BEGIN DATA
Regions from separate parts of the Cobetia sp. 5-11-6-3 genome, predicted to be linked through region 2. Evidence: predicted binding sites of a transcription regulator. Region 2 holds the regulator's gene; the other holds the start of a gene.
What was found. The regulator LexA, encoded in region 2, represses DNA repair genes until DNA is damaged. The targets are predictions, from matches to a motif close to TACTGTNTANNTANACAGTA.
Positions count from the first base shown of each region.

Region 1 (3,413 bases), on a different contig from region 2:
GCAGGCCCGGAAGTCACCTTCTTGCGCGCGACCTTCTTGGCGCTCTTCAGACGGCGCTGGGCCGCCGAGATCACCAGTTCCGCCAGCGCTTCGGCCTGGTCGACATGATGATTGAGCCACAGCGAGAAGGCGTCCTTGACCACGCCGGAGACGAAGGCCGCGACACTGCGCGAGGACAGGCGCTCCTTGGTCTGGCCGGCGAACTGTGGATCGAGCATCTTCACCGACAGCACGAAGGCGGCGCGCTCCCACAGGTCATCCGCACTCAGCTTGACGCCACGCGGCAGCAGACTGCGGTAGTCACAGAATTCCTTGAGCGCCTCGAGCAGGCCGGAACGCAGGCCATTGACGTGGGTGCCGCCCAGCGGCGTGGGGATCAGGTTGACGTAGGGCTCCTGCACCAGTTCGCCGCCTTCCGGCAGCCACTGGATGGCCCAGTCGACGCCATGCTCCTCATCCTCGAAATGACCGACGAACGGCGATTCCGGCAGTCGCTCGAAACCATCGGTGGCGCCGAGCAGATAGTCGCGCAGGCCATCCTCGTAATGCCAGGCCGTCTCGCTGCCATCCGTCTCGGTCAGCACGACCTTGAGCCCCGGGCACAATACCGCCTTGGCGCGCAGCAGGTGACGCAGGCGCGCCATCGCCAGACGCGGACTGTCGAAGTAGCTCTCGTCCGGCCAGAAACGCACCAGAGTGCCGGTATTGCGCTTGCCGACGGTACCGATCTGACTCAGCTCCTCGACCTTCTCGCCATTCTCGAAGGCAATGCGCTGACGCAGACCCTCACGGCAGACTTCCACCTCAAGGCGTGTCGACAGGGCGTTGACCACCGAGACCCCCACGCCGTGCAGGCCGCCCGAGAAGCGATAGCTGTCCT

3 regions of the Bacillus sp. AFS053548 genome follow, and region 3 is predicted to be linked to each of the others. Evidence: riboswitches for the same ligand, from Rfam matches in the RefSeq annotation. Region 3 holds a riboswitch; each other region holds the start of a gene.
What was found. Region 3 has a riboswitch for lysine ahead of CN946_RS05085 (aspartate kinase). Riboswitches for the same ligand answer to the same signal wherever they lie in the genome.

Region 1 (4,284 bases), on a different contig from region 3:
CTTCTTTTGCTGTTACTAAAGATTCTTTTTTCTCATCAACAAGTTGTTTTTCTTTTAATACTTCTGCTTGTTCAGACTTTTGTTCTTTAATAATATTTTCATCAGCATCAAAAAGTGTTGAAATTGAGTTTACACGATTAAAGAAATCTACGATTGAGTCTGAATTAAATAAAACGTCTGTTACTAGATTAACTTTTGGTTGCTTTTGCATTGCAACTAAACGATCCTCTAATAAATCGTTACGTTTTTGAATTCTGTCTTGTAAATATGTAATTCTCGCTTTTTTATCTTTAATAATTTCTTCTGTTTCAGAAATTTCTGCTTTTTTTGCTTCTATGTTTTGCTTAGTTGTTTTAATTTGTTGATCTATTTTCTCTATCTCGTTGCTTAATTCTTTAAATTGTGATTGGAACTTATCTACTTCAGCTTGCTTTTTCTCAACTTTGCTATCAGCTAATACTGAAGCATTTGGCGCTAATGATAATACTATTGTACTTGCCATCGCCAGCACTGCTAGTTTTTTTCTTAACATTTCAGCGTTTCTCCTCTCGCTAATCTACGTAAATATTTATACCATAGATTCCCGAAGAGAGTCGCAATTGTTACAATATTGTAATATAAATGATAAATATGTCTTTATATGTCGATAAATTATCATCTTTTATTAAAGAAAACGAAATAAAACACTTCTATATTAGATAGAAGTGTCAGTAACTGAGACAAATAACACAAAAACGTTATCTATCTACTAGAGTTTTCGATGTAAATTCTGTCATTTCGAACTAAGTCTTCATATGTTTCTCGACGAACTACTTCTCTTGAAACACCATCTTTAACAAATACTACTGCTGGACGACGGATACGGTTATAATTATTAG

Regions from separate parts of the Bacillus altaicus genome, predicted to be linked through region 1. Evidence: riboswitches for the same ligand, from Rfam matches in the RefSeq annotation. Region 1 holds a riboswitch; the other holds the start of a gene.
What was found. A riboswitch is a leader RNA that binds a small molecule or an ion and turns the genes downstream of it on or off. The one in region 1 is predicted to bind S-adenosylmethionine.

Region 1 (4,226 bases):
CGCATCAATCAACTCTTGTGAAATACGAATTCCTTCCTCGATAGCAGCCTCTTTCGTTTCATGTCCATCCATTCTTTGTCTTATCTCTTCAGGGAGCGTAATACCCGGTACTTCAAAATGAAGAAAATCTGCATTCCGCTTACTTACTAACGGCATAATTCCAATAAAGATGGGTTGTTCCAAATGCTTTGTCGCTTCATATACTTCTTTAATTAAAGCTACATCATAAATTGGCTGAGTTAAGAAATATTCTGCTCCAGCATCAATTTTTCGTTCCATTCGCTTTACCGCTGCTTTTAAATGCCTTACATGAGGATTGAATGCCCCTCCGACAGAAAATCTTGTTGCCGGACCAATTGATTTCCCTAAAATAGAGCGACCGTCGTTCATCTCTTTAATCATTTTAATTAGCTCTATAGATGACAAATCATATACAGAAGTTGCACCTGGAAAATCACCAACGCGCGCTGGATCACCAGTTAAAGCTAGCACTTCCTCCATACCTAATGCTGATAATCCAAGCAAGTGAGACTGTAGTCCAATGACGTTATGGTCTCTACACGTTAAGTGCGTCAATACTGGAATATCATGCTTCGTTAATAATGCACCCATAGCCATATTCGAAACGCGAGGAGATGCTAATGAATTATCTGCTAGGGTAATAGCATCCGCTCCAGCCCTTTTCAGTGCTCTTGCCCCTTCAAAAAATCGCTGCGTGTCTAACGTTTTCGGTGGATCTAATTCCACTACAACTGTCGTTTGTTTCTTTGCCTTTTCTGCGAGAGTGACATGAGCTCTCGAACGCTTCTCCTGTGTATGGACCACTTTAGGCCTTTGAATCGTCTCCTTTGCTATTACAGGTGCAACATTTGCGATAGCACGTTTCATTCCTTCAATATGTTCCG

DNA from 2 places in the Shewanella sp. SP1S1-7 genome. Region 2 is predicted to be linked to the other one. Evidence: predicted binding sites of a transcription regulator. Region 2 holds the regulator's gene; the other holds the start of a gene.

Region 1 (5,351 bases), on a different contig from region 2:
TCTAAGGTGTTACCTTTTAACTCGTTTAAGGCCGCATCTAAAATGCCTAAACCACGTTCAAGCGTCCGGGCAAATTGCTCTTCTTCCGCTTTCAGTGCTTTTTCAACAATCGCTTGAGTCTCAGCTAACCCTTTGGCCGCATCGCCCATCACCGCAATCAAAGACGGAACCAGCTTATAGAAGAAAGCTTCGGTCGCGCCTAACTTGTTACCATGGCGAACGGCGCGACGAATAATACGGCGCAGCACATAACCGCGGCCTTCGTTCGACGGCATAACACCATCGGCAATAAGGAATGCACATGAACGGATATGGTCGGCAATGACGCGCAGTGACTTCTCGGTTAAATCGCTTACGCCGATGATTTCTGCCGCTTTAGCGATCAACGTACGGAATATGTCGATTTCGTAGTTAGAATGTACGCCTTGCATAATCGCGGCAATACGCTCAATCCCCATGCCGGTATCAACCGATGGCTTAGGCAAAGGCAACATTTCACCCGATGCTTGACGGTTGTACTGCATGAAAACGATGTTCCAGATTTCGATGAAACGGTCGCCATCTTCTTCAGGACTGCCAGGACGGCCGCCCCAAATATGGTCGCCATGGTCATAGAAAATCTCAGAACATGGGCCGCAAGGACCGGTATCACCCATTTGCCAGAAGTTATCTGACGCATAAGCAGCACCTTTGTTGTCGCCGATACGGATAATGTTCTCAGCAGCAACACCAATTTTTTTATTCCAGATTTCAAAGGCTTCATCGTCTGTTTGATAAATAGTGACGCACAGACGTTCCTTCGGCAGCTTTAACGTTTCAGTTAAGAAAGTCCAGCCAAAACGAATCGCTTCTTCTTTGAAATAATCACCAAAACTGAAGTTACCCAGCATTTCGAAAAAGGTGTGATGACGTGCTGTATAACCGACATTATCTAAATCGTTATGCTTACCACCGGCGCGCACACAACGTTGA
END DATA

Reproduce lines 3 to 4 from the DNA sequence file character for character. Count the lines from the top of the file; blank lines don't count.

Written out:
Positions count from the first base shown of each region.

Region 1 (3,413 bases), on a different contig from region 2: